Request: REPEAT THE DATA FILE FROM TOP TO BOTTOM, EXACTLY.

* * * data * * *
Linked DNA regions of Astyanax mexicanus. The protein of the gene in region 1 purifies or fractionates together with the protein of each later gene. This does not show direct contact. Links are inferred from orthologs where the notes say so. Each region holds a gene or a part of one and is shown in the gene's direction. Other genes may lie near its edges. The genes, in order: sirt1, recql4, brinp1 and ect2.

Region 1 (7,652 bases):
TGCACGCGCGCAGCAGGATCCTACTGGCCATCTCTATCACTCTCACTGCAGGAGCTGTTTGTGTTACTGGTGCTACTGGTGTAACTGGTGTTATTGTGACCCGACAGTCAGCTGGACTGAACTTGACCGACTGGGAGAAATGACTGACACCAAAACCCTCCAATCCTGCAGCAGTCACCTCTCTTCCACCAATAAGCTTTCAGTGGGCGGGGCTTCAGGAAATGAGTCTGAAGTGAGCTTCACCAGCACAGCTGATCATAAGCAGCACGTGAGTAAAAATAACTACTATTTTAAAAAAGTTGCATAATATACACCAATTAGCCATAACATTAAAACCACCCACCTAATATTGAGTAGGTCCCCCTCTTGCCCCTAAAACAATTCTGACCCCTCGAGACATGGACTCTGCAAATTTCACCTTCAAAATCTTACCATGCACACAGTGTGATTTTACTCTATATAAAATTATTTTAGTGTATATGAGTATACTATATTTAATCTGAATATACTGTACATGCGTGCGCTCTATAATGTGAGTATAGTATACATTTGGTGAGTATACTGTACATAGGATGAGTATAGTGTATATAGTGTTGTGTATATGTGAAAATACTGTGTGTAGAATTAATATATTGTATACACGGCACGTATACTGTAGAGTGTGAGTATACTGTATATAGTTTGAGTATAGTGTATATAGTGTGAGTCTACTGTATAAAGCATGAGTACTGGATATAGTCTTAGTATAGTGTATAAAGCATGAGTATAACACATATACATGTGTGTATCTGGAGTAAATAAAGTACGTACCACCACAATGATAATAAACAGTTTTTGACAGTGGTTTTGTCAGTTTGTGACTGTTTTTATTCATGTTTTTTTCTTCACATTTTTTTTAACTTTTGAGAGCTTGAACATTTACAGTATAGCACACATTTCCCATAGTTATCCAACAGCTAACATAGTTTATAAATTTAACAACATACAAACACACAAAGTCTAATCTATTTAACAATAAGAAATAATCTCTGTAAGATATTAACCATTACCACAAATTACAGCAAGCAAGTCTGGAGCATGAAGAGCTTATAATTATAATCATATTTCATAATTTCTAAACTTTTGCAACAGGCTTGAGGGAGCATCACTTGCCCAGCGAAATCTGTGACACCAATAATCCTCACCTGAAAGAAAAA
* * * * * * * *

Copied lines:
Linked DNA regions of Astyanax mexicanus. The protein of the gene in region 1 purifies or fractionates together with the protein of each later gene. This does not show direct contact. Links are inferred from orthologs where the notes say so. Each region holds a gene or a part of one and is shown in the gene's direction. Other genes may lie near its edges. The genes, in order: sirt1, recql4, brinp1 and ect2.

Region 1 (7,652 bases):
TGCACGCGCGCAGCAGGATCCTACTGGCCATCTCTATCACTCTCACTGCAGGAGCTGTTTGTGTTACTGGTGCTACTGGTGTAACTGGTGTTATTGTGACCCGACAGTCAGCTGGACTGAACTTGACCGACTGGGAGAAATGACTGACACCAAAACCCTCCAATCCTGCAGCAGTCACCTCTCTTCCACCAATAAGCTTTCAGTGGGCGGGGCTTCAGGAAATGAGTCTGAAGTGAGCTTCACCAGCACAGCTGATCATAAGCAGCACGTGAGTAAAAATAACTACTATTTTAAAAAAGTTGCATAATATACACCAATTAGCCATAACATTAAAACCACCCACCTAATATTGAGTAGGTCCCCCTCTTGCCCCTAAAACAATTCTGACCCCTCGAGACATGGACTCTGCAAATTTCACCTTCAAAATCTTACCATGCACACAGTGTGATTTTACTCTATATAAAATTATTTTAGTGTATATGAGTATACTATATTTAATCTGAATATACTGTACATGCGTGCGCTCTATAATGTGAGTATAGTATACATTTGGTGAGTATACTGTACATAGGATGAGTATAGTGTATATAGTGTTGTGTATATGTGAAAATACTGTGTGTAGAATTAATATATTGTATACACGGCACGTATACTGTAGAGTGTGAGTATACTGTATATAGTTTGAGTATAGTGTATATAGTGTGAGTCTACTGTATAAAGCATGAGTACTGGATATAGTCTTAGTATAGTGTATAAAGCATGAGTATAACACATATACATGTGTGTATCTGGAGTAAATAAAGTACGTACCACCACAATGATAATAAACAGTTTTTGACAGTGGTTTTGTCAGTTTGTGACTGTTTTTATTCATGTTTTTTTCTTCACATTTTTTTTAACTTTTGAGAGCTTGAACATTTACAGTATAGCACACATTTCCCATAGTTATCCAACAGCTAACATAGTTTATAAATTTAACAACATACAAACACACAAAGTCTAATCTATTTAACAATAAGAAATAATCTCTGTAAGATATTAACCATTACCACAAATTACAGCAAGCAAGTCTGGAGCATGAAGAGCTTATAATTATAATCATATTTCATAATTTCTAAACTTTTGCAACAGGCTTGAGGGAGCATCACTTGCCCAGCGAAATCTGTGACACCAATAATCCTCACCTGAAAGAAAAA